Increased cost to fulfill students’ needs

Collegian Staff

Next year parking passes will go up $9 per semester, meaning an increase of $18 for each student. The extra revenue from the parking passes will go toward maintenance on various parking lots around campus. While some people may feel upset about the increase in cost, The Collegian thinks the maintenance is necessary to keep the lots in good shape.

Everything needs maintenance eventually, and usually, buildings and other new additions take priority. However, some of the parking lots on campus are in serious need of a some attention, whether that be resurfacing or just filling the potholes in the commuter lots behind Briggs Library. 

The other positive with the increase in cost is that students are aware of the increase now, instead of suddenly showing up when they go to buy a pass this summer. It’s also no secret what the extra funds are going toward. The funds go directly back into making sure the parking lots on campus are in good enough condition for students to park their cars. 

Many argue that there aren’t enough spots available for commuters on campus and that they end up circling the lots for extensive amounts of time before locating a spot. In all reality, while people don’t like to admit it, there are plenty of commuter spots available on campus, but the open lots are a lot farther away. They seem especially far when the temperatures are below zero and you have to walk to a class all the way across campus.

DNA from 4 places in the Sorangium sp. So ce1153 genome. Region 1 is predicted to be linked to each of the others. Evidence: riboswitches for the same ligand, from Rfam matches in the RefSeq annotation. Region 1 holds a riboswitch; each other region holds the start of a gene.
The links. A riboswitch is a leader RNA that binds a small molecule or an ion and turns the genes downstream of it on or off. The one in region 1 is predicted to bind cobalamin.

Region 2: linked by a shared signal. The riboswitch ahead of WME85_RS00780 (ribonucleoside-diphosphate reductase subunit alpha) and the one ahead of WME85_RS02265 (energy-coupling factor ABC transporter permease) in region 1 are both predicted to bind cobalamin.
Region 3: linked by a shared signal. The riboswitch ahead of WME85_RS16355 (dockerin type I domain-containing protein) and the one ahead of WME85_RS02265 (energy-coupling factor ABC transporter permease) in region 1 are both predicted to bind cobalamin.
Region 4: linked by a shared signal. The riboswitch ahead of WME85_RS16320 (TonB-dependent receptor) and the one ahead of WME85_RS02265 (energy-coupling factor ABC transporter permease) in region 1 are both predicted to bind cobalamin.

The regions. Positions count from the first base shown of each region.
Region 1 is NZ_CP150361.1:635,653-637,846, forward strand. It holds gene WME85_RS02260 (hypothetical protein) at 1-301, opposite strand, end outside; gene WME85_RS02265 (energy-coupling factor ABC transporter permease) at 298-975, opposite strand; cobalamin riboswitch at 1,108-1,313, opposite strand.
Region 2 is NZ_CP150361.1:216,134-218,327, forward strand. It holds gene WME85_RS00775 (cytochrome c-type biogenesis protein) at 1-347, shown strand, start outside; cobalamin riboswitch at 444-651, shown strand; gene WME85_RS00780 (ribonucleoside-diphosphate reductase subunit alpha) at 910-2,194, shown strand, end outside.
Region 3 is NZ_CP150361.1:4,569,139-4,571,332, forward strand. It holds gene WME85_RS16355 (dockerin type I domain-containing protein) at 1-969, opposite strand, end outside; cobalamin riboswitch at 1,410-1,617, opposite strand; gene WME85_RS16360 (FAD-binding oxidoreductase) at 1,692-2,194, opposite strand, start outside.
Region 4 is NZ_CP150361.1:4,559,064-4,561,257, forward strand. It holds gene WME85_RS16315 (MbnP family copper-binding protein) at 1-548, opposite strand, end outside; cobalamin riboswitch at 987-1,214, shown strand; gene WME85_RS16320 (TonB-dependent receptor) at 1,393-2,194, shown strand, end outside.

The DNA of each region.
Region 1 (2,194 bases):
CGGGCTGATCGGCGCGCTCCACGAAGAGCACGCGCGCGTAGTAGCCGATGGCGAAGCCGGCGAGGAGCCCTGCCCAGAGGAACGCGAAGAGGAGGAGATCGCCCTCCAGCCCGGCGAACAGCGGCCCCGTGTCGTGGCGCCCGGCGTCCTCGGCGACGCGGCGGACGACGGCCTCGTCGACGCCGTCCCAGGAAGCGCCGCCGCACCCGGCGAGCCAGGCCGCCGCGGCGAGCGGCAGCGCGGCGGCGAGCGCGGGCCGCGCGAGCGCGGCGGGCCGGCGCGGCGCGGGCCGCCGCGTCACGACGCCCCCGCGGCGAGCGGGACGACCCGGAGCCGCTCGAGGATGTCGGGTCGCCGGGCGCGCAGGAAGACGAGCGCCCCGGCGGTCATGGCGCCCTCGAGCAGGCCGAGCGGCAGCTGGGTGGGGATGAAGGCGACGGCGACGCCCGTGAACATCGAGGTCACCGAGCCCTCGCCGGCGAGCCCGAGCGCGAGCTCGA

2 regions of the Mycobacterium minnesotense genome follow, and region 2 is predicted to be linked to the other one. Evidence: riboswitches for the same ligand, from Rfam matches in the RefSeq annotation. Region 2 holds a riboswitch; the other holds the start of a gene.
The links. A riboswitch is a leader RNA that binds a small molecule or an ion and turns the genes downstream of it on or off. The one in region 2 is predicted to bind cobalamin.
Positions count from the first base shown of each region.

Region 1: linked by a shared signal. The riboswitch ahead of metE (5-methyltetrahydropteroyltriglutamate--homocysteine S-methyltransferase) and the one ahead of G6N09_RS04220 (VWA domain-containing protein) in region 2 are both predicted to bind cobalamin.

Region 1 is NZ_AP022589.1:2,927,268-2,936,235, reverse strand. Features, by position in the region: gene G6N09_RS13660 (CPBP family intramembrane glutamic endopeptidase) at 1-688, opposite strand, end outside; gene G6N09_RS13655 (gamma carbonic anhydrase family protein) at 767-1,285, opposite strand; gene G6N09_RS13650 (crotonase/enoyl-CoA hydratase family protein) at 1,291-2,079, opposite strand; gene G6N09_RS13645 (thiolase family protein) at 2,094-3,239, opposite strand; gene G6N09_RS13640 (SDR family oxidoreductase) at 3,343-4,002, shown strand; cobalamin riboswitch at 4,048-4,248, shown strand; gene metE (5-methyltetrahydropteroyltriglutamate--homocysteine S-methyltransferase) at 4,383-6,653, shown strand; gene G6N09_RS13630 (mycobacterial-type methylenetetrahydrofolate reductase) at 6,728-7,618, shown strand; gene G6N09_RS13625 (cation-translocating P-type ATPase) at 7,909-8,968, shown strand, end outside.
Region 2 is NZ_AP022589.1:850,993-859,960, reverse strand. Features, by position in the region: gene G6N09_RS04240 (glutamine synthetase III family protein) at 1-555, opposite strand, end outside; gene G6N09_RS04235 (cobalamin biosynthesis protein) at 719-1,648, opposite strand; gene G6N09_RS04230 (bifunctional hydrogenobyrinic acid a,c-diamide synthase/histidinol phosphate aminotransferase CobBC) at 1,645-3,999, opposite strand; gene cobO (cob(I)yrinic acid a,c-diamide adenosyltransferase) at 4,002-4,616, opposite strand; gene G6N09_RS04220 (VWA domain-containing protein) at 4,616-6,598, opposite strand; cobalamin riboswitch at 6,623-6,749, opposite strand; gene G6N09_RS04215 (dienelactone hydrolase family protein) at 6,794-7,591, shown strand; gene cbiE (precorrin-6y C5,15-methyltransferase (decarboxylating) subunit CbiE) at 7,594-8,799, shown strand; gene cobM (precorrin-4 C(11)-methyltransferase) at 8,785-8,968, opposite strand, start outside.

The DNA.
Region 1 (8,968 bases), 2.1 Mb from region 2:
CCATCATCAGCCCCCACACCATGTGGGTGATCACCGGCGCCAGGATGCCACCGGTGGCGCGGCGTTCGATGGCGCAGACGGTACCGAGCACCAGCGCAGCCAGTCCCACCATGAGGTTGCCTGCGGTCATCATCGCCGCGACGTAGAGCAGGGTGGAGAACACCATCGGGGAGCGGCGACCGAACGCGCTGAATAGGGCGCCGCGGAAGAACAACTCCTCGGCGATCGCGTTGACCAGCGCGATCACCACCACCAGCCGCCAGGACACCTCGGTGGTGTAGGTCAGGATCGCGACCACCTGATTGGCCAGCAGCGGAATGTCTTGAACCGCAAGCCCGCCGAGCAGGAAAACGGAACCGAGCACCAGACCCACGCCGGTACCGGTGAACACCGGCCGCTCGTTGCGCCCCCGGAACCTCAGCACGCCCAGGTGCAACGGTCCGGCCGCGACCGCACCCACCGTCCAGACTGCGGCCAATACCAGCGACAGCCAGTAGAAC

One step toward solving the issue of driving around full lots for long amounts of time is a smartphone app that allows students to see what lots have spots available. According to Parking Services, this won’t be available until 2016, but it would certainly make it easier to locate an open lot. 

While this app sounds helpful and provides a certain convenience factor, there are concerns about students driving around looking at their phone to see which lots are open instead of paying attention to the roads. There are already a lot of close calls and accidents that have occurred in lots for one reason or another, and let’s face it, texting and driving was banned for a reason. Phones are a distraction to drivers, and while some may argue that people will check before getting behind the wheel, it’s almost guaranteed people will start checking for open lots while circling campus.

However, since the app is not coming out until potentially 2016, there is still plenty of time to deal with the safety concerns and get the details of the situation worked out.